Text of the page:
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The Accessibility and Affordability of the Arts

Jeff Scott

As the news cycle has been dominated with concerns over the debt ceiling and the potential dangers associate with default, we are painfully reminded that our economy is far from stable. It seems increasingly likely that the way forward will include some kind of austerity measures, such as spending cuts, downsizing of government agencies, and entitlement reforms.

Many Americans would probably argue that these measures are reflective of what many households have had to do in recent years in order to make ends meet. Such conditions have of course been a severe hit to many arts organizations. Patrons are trimming their entertainment budgets; corporations and foundations are limiting donations, et cetera, et cetera. We all know this story.

In spite of this, we still see major regional theatres mounting massively expensive productions at high ticket prices. What is even more interesting is the growing number of discounted tickets being sold by the theatres via websites such as Groupon and Goldstar, which suggests a difficulty in filling the house at such high prices.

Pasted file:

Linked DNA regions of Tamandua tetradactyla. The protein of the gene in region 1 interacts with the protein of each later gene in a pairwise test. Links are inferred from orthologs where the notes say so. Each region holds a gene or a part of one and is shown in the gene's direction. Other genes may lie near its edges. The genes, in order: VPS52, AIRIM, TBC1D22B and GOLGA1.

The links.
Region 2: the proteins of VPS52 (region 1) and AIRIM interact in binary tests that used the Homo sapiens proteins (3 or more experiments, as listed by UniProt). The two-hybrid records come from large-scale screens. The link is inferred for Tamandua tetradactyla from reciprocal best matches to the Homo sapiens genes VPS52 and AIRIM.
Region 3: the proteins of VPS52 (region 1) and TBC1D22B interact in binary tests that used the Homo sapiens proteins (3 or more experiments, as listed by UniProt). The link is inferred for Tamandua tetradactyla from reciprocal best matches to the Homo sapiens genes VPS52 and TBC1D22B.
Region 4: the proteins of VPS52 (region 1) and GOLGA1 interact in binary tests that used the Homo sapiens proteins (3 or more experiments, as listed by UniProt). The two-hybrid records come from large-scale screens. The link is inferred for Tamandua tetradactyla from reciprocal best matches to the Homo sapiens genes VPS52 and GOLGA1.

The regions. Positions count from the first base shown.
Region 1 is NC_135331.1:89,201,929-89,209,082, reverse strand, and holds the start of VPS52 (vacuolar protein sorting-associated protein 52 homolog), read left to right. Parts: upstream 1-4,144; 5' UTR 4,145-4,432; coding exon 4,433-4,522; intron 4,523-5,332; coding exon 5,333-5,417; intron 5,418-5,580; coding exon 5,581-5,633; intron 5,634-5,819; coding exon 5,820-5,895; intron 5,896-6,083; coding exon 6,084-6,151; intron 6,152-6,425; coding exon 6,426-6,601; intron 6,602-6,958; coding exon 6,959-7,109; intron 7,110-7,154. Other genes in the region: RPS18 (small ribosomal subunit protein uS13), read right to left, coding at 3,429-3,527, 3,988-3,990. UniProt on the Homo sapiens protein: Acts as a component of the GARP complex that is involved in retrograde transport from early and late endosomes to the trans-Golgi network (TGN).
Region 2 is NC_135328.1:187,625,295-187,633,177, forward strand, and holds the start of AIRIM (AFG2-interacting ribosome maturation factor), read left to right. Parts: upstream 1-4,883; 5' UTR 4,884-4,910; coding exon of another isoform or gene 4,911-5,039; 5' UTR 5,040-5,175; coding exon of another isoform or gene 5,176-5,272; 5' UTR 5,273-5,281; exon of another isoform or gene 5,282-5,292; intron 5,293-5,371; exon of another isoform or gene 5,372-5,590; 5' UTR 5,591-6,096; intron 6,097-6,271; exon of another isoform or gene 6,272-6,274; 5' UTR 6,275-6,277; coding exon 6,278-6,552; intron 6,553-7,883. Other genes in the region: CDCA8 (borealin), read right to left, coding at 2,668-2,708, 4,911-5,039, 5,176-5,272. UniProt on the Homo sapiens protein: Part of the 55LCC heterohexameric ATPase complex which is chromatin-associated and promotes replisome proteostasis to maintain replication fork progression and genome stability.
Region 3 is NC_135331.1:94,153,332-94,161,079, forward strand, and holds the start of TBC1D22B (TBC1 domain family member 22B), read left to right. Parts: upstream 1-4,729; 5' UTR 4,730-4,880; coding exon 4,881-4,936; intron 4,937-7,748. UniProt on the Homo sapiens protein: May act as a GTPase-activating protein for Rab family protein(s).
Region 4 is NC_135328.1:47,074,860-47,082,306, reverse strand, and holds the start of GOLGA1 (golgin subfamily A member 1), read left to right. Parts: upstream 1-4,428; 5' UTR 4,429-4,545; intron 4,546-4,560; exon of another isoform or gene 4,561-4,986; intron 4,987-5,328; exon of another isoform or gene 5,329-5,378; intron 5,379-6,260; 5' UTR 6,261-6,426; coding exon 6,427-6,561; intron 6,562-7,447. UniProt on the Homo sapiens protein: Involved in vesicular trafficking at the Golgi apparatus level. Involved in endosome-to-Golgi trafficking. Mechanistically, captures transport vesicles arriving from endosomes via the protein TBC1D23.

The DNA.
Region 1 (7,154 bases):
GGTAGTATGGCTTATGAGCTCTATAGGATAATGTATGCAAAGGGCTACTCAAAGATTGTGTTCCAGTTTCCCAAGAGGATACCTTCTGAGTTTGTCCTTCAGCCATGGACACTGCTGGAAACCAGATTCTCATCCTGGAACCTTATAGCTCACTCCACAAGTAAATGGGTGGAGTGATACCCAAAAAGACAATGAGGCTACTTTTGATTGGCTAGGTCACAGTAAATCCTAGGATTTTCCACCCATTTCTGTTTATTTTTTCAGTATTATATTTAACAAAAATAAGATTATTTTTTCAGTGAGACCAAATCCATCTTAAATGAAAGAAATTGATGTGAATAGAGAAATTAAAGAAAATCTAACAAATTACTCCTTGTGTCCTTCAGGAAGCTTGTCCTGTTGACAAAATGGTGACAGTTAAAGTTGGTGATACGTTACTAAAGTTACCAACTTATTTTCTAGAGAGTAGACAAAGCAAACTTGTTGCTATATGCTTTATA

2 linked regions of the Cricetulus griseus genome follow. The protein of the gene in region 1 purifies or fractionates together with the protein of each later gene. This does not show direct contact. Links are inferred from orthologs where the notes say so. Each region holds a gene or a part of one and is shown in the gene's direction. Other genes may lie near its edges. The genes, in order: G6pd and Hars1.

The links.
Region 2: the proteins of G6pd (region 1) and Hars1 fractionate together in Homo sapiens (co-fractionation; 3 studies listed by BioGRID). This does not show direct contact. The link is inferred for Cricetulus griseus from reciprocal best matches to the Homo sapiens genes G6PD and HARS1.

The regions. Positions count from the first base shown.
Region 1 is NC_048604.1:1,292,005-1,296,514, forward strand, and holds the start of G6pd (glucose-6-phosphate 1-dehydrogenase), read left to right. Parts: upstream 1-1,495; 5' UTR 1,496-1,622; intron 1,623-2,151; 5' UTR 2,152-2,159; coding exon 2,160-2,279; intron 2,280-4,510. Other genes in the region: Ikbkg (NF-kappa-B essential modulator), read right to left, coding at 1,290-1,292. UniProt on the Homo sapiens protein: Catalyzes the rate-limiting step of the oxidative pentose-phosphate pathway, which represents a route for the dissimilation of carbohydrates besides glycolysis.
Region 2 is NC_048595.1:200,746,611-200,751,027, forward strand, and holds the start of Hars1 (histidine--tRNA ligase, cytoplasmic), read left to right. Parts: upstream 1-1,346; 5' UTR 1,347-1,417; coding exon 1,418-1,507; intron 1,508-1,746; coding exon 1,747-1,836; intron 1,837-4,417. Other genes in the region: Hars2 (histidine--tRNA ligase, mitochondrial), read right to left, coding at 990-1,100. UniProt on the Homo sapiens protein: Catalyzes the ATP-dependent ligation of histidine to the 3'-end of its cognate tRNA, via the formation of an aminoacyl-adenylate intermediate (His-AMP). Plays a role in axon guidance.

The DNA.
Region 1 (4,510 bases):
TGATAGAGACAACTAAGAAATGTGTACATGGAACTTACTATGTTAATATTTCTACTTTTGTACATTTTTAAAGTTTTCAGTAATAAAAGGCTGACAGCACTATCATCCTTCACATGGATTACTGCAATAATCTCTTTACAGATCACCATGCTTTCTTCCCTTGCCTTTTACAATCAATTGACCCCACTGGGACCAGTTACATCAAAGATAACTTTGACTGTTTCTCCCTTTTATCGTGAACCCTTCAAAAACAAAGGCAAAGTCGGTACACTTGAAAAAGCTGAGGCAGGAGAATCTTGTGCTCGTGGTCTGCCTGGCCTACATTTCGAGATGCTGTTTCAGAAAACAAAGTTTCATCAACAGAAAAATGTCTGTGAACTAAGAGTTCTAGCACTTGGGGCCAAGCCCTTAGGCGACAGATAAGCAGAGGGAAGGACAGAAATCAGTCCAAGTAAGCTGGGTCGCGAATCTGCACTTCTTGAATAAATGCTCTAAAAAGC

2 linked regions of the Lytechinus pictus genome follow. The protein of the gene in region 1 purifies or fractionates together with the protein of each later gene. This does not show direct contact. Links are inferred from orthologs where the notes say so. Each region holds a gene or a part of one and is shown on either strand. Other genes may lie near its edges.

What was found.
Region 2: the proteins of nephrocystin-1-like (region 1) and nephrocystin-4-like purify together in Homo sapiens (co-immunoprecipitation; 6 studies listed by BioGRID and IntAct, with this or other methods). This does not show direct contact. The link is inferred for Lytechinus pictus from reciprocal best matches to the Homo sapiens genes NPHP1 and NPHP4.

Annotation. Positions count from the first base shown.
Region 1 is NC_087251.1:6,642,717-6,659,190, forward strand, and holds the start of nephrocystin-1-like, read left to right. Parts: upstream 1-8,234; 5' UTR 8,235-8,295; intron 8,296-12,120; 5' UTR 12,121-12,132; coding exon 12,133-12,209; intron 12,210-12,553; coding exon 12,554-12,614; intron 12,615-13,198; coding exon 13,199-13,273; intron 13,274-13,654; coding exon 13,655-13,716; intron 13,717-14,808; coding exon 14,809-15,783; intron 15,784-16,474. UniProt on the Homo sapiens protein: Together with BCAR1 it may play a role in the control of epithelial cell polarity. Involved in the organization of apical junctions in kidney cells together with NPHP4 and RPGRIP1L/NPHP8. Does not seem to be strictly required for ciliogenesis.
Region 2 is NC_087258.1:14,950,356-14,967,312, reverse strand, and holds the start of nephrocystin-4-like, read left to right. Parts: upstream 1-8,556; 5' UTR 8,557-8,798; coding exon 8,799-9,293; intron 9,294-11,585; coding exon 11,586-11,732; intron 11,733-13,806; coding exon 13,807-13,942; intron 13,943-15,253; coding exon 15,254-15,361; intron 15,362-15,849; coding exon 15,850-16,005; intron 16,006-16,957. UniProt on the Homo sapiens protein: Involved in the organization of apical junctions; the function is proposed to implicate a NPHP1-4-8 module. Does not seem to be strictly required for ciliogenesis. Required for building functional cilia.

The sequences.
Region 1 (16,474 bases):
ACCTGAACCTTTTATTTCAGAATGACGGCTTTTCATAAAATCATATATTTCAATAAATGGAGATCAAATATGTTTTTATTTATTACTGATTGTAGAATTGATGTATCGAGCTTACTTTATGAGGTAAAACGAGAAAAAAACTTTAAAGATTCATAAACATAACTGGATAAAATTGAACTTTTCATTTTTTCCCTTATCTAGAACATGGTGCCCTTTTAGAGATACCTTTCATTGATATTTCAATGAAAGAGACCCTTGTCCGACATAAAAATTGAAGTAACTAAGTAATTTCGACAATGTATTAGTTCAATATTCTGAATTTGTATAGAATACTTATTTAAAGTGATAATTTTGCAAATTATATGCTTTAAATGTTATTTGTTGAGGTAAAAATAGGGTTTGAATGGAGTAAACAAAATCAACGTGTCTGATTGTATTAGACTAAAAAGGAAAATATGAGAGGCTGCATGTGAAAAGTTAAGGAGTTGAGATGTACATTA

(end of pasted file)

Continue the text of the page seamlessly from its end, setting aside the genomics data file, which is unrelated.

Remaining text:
I’m sure many theatre administrators would argue with me that high ticket prices are necessary to offset the loss of unearned income in recent years from grants and donations. But if the tickets are too expensive to sell at face value, what’s the point? My fear is that, discounts or no, rising ticket prices will simply feed into the already existing narrative by critics of the arts that the arts are elitist, expensive, and therefore inaccessible to the majority of Americans.

I am reminded of Peter Brooks famous opening statement to The Empty Space: “I can take any empty space and call it a bare stage. A man walks across this empty space whilst someone else is watching him, and this is all that is needed for an act of theatre to be engaged.”

I know full well that we in the arts have had to make our share of sacrifices in recent years due to the poor economic climate.

We have adopted our own austerity measures in some form or another. Yet this has all been behind the scenes in many instances: cuts to salaries, smaller staffs, hiring more local actors than out-of-towners.

Perhaps we need to put austerity center stage for a while.

We need our supporters and critics to see that we too struggle as they do, and at the same time, give voice and vision to their struggles. If we believe the arts exist to serve the people, then we must find a way to make the arts affordable, accessible, and of course, relevant to the people.

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